The federal panel that oversees state real estate appraisal programs is set to meet virtually in open session Wednesday to consider a request to extend for two years a commercial real estate (CRE) appraisal waiver granted to the state of North Dakota that is currently set to expire Aug. 7.
The Federal Financial Institutions Examination Council (FFIEC) Appraisal Subcommittee (ASC) in July 2019 approved temporary waiver relief until Aug. 7, 2020, for residential real estate transactions under $500,000 and commercial real estate transactions under $1 million. With federal regulators’ actions last year raising the residential real estate appraisal threshold to $400,000, the residential waiver for North Dakota expired last December (as the relief order stipulated would happen), but the commercial real estate appraisal waiver remains until Aug. 7.
As noted in the request by North Dakota Gov. Doug Burgum, cosigned by bank and credit union trade leaders, the commercial real estate appraisal threshold for credit unions was raised last year to $1 million. Federal banking regulators have meanwhile set a threshold of $500,000.
One of the conditions set in last year’s waiver was that the state work with stakeholders, including the state’s appraiser board, to identify potential solutions to appraiser scarcity and appraisal delays. In their letter to the ASC, however, the governor and other signers said that while solutions were being sought to address appraiser scarcity, “no lasting effect has been realized to date, and the Coronavirus Disease (2019 COVID19) pandemic effectively halted all work on the issue for most of 2020.”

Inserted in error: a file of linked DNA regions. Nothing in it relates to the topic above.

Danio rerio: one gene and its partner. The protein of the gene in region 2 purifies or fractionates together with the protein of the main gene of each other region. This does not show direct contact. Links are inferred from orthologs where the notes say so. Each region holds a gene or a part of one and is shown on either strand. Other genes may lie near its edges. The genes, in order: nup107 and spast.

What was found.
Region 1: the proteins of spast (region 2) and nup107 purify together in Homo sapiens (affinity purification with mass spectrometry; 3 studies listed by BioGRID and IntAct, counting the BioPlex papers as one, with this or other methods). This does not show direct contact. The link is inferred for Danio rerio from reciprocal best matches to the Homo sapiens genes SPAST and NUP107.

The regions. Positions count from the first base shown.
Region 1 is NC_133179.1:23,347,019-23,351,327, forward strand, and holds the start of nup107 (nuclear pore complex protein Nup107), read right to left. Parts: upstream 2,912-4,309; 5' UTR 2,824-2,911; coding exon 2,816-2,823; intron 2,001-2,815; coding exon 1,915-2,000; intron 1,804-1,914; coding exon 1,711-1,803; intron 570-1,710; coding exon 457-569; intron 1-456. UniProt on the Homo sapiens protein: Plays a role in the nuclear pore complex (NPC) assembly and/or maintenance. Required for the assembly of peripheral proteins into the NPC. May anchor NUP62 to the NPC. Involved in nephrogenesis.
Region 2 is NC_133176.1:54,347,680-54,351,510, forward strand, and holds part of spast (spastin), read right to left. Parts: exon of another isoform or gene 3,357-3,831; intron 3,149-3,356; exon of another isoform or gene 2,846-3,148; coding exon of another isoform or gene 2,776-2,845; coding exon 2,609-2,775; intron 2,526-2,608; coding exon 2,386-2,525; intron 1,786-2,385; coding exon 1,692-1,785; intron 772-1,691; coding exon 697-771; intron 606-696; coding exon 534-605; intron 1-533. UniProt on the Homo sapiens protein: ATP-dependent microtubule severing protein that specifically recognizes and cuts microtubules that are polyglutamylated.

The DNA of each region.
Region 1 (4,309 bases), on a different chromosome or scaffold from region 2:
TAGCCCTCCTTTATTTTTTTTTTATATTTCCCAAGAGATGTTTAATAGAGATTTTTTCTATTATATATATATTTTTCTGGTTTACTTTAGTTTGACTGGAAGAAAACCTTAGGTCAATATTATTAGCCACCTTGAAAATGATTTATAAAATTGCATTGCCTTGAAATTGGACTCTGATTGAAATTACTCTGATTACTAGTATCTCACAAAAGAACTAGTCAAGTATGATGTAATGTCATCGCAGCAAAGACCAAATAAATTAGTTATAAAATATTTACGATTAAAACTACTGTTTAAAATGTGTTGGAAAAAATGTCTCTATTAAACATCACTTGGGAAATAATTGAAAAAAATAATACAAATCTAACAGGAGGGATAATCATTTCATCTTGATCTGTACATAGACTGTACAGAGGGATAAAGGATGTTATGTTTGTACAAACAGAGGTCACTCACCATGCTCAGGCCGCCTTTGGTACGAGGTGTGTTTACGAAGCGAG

A May survey of lenders in the state showed little change in appraiser availability and appraisal turn time, the requesters noted, while more recent conversations suggest that turn times are trending longer, in part due to refinancings.
In its own letter, the North Dakota Real Estate Appraiser Qualifications & Ethics Board urged against extension. “A July 2020 survey of commercial/ag appraisers demonstrates a waiver extension is not appropriate or necessary,” the board’s letter states. “Further, more than 85% of the appraisers stated the waiver extension would make it less likely they will train a new appraiser who wants to enter the profession in the next year. The requested waiver extension then would also be counter-productive to our common goal of ensuring the long-term availability of qualified, competent appraisers providing timely appraisal services across North Dakota.”
The board urged that the ASC ”put the appraiser waiver behind us by denying the extension request, allowing stakeholders to focus on collaboration to ensure the long-term availability of qualified, competent appraisers to provide timely appraisal services across North Dakota.”
The ASC’s July 29 meeting is open and will be viewable online at 4 p.m. ET.